Search Images Maps Play YouTube News Gmail Drive More »
Sign in
Screen reader users: click this link for accessible mode. Accessible mode has the same essential features but works better with your reader.

Patents

  1. Advanced Patent Search
Publication numberUS5540969 A
Publication typeGrant
Application numberUS 08/166,817
Publication dateJul 30, 1996
Filing dateDec 15, 1993
Priority dateDec 28, 1992
Fee statusPaid
Also published asCA2111368A1, CA2111368C, CN1039635C, CN1091361A, DE4244298A1, DE4244298C2, EP0604804A2, EP0604804A3
Publication number08166817, 166817, US 5540969 A, US 5540969A, US-A-5540969, US5540969 A, US5540969A
InventorsRoland Schuler
Original AssigneeAsea Brown Boveri Ltd.
Export CitationBiBTeX, EndNote, RefMan
External Links: USPTO, USPTO Assignment, Espacenet
Insulating tape and method of producing it
US 5540969 A
Abstract
To improve the thermal conductivity of the main insulation of an electrical machine, an insulating tape is proposed which is composed of one or more glass-fabric layers (6) and mica layers (5). Only essentially the interspaces of the glass fabric (6) which is made up of glass threads (7) are filled with a resin (8) which is provided with a filler containing microscopically small particles (9) having a thermal conductivity which is greater than that of the resin. To protect the glass threads (7) of the fabric, its threads (7) are provided with a protective coating (10) of resin or lacquer, said protective coating (10) essentially only surrounding the threads of the glass fabric (6), but otherwise not completely filling the interspaces of the fabric. A main insulation made up of such an insulating tape fulfils all the requirements with regard to mechanical and thermal stability and electrical strength.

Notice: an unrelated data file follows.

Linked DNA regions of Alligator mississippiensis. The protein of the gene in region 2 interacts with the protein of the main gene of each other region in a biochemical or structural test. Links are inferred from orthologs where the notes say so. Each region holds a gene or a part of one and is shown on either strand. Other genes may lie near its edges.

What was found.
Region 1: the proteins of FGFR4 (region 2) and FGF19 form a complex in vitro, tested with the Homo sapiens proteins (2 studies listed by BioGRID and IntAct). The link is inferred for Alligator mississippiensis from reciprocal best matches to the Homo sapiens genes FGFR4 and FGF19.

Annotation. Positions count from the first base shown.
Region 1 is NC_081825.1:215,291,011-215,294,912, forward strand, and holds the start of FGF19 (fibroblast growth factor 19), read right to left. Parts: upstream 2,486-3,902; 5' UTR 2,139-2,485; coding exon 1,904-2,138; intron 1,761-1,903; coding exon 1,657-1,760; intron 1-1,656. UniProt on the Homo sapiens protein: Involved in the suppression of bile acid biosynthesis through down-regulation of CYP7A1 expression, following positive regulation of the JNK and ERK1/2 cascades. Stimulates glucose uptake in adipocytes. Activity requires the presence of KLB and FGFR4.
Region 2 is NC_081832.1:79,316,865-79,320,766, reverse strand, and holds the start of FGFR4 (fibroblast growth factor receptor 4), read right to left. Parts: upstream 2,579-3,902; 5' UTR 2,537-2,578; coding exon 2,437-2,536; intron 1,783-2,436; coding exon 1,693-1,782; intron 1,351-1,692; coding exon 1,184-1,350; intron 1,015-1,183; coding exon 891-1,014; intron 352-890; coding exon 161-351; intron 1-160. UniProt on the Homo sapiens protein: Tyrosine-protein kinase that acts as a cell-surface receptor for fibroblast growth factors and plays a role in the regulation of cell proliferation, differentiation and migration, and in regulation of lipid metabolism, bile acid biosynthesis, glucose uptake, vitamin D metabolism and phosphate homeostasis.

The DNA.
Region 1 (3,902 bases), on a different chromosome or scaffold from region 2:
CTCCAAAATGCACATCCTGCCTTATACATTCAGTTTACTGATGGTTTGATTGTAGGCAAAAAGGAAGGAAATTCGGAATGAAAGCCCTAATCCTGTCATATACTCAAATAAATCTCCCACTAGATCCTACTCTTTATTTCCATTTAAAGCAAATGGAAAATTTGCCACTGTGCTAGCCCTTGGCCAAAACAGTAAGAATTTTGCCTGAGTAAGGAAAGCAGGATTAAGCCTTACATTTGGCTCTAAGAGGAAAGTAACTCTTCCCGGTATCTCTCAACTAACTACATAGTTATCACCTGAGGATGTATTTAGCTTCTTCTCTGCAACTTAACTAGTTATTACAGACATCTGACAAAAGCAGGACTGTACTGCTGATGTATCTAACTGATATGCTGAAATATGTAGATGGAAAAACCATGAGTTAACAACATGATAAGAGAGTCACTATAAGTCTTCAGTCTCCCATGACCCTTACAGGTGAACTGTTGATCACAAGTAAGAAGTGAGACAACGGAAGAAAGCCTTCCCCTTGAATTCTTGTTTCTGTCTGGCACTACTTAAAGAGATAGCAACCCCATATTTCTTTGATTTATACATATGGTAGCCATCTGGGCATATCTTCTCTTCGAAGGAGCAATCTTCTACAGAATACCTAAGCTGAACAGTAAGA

Images(1)
Previous page
Next page
Claims(4)
What is claimed as new and desired to be secured by Letters Patent of the United States is: